What is an archetype?
- An archetype is a blueprint for building well-defined characters. Archetypes are used to figure out our character’s nature so you can build other traits around it.
- An archetype usually has a set of motivations, fears and cares that move the character. Family, culture, class, and age shape how the character expresses this nature.
Archetypes vs. Stereotypes
- A stereotype is an oversimplified generalization of people/characters stemming from a prejudice. It is usually an individual’s perception of someone and not a whole group of people.
- An archetype on the other hand is formed from the entire human race’s experience of people.
Archetype: Willing Hero (Eragon), Unwilling Hero (Harry Potter, Frodo Baggins), Sidekick (Ron and Hermione), Innocent Child (Alice from Alice in Wonderland)
Stereotype: magical sword, popular mean girls, nerdy kid
Longer explanation on archetypes vs. stereotypes here.
Working with Archetypes
Expand your vision with your main character:
- Imagine your character physically – face, skin, hair, age, body type, style
- Figure out the basic personality elements of your character — this will help you see what archetype they belong to:
- Introvert or extrovert?
- How do they solve problems — instincts, logical thinking or emotion?
- Does he/she want to change the world?
- Where does he live? Describe his bedroom.
- How does she feel about her appearance?
- Family? Children? How is his/her relationship with them?
- What type of friends do they have?
- What does he consider as fun?
- What do other characters say when they leave the room?
- Does he take life seriously?
- Where would they spend a Sunday afternoon?
Character profile sheets are best used at this stage of character planning.
How to use archetypes
After you’re done putting in your character’s traits, it’s time to color their personality. In choosing an archetype, there are four questions.
- What does your character care about?
Each archetype has a different set of values that dictate what they care about. Common questions to ask to know this are “If your character was stranded on a desert island, what three things would he want to have” or, “What would she miss the most if his house burned down?” These doesn’t have to be material objects — it could be something abstract, like independence, or love. Knowing what your characters care about helps you figure out obstacles for them by placing these things in danger. However, don’t let the archetypes dictate your plot — just keep your character’s desires in mind and it will filter into your plot as the story goes on.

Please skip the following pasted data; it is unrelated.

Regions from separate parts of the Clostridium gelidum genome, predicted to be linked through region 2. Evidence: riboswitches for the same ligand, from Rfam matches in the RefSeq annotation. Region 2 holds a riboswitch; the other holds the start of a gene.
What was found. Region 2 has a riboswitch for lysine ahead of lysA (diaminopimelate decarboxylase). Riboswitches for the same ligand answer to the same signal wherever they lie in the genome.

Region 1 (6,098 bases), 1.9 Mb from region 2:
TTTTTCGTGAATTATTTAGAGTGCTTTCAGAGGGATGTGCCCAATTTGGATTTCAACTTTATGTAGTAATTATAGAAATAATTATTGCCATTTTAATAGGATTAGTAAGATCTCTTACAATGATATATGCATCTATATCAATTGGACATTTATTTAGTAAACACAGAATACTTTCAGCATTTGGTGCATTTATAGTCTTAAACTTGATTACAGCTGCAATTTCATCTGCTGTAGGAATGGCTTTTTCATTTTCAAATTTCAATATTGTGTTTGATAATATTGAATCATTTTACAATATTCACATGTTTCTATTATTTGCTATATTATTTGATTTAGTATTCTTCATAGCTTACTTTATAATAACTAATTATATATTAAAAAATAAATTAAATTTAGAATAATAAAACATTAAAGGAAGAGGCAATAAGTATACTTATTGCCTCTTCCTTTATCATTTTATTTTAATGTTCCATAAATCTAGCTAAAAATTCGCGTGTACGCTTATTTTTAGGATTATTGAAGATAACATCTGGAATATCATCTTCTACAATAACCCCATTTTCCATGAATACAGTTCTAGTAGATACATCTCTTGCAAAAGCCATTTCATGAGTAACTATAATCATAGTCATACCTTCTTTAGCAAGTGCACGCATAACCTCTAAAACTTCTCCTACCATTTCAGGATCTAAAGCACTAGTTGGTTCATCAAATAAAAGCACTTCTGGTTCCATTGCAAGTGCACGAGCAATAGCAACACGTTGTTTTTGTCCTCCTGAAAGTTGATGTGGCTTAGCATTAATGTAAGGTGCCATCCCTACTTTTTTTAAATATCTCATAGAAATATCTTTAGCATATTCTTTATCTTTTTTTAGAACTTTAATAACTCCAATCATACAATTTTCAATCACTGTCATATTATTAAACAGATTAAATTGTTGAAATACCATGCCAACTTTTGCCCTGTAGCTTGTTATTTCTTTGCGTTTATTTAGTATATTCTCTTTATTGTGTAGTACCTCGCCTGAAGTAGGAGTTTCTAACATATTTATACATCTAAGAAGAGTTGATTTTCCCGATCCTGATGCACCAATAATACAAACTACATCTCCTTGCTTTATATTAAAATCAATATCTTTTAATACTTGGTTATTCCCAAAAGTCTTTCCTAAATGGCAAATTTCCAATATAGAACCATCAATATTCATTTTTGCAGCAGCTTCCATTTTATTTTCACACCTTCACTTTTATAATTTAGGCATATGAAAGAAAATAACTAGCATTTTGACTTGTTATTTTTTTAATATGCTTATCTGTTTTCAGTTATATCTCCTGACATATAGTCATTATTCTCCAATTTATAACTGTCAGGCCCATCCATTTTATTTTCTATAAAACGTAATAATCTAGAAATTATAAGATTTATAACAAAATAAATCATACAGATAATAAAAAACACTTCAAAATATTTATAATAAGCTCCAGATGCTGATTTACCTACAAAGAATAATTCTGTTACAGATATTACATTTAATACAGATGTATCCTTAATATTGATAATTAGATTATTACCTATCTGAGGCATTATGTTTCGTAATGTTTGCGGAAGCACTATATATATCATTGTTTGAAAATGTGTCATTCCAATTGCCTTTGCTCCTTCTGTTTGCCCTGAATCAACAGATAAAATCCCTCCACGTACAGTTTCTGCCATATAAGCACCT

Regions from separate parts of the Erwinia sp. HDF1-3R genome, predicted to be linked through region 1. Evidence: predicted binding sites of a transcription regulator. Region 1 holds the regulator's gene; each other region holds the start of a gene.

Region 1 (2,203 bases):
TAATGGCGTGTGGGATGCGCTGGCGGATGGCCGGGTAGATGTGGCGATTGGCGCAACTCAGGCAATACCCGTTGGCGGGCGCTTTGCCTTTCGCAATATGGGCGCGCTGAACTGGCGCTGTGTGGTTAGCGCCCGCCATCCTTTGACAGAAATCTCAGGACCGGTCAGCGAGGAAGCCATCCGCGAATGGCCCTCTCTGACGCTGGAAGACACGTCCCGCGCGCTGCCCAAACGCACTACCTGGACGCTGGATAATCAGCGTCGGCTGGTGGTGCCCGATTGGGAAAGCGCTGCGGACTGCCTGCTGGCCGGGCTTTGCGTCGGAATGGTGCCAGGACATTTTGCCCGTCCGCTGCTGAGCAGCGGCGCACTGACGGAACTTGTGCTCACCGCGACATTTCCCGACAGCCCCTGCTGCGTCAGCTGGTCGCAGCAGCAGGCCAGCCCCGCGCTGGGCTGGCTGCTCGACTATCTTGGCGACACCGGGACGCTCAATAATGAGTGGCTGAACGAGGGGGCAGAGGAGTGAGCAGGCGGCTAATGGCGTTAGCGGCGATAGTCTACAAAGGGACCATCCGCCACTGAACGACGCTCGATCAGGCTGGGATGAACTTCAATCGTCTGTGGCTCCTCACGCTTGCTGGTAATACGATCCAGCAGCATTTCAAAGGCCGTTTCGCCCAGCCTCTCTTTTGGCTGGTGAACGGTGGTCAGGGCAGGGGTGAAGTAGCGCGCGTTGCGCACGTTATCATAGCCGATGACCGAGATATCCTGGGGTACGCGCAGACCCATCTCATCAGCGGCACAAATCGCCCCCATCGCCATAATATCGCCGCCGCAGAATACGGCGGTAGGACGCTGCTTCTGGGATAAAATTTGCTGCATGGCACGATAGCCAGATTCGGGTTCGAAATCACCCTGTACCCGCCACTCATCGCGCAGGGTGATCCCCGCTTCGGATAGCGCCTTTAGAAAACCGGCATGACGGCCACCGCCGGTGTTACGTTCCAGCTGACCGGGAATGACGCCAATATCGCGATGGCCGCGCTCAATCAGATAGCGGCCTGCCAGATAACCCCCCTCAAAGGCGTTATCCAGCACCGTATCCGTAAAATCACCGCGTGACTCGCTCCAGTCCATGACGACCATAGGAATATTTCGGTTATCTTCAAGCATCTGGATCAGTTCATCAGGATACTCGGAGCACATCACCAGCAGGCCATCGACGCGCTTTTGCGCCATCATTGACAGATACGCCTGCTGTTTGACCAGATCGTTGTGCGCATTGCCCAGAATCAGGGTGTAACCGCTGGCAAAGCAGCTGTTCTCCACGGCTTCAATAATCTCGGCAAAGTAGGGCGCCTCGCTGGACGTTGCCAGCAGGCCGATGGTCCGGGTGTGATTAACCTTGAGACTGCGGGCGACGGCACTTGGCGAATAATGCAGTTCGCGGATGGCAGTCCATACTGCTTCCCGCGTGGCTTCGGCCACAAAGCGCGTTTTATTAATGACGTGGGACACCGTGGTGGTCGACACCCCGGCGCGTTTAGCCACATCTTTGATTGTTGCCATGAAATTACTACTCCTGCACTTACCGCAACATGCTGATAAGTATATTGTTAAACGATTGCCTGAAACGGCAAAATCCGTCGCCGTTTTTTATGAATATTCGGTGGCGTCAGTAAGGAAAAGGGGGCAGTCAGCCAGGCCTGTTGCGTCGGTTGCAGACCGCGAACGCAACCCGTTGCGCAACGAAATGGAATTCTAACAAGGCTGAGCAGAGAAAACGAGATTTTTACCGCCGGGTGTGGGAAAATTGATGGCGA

- What does your character fear?
If your character heard a noise in the middle of the night, how would they react? You can start digging into your characters’ pasts to figure out what these fears are and put in those information in the story as you reveal more of the character.
- What motivates your character?
Motivations explains what drives the character and what is at stake when they don’t get it. Common motivations are:
- Safety and Security
- Love and Belonging
- Esteem and Self-respect
- The Need to Know and Understand
- The Aesthetic
- How do other characters view your character?
How would your character’s clothes and physical appearance fit in with their archetype? How would we recognize your character on the street? What do other characters say about your character behind his/her back? How do they read his actions and opinions?
Archetypes are meant to be guides and they shouldn’t dictate everything in your story. Be creative. The archetypes will show how your characters will react on the elements of your plot based on their nature.
Remember to pick an archetype that has room to grow in your story. They must learn something from the experiences you give them so they become more than their archetype.
You can also combine archetypes, but there will always be a dominant one. Maybe something happened before that made them develop that kind of nature. Fill in your character’s backstories to see how they could have that kind of nature.
* You can see the 45 Master Characters list in the book and more information here (warning: TV Tropes link! )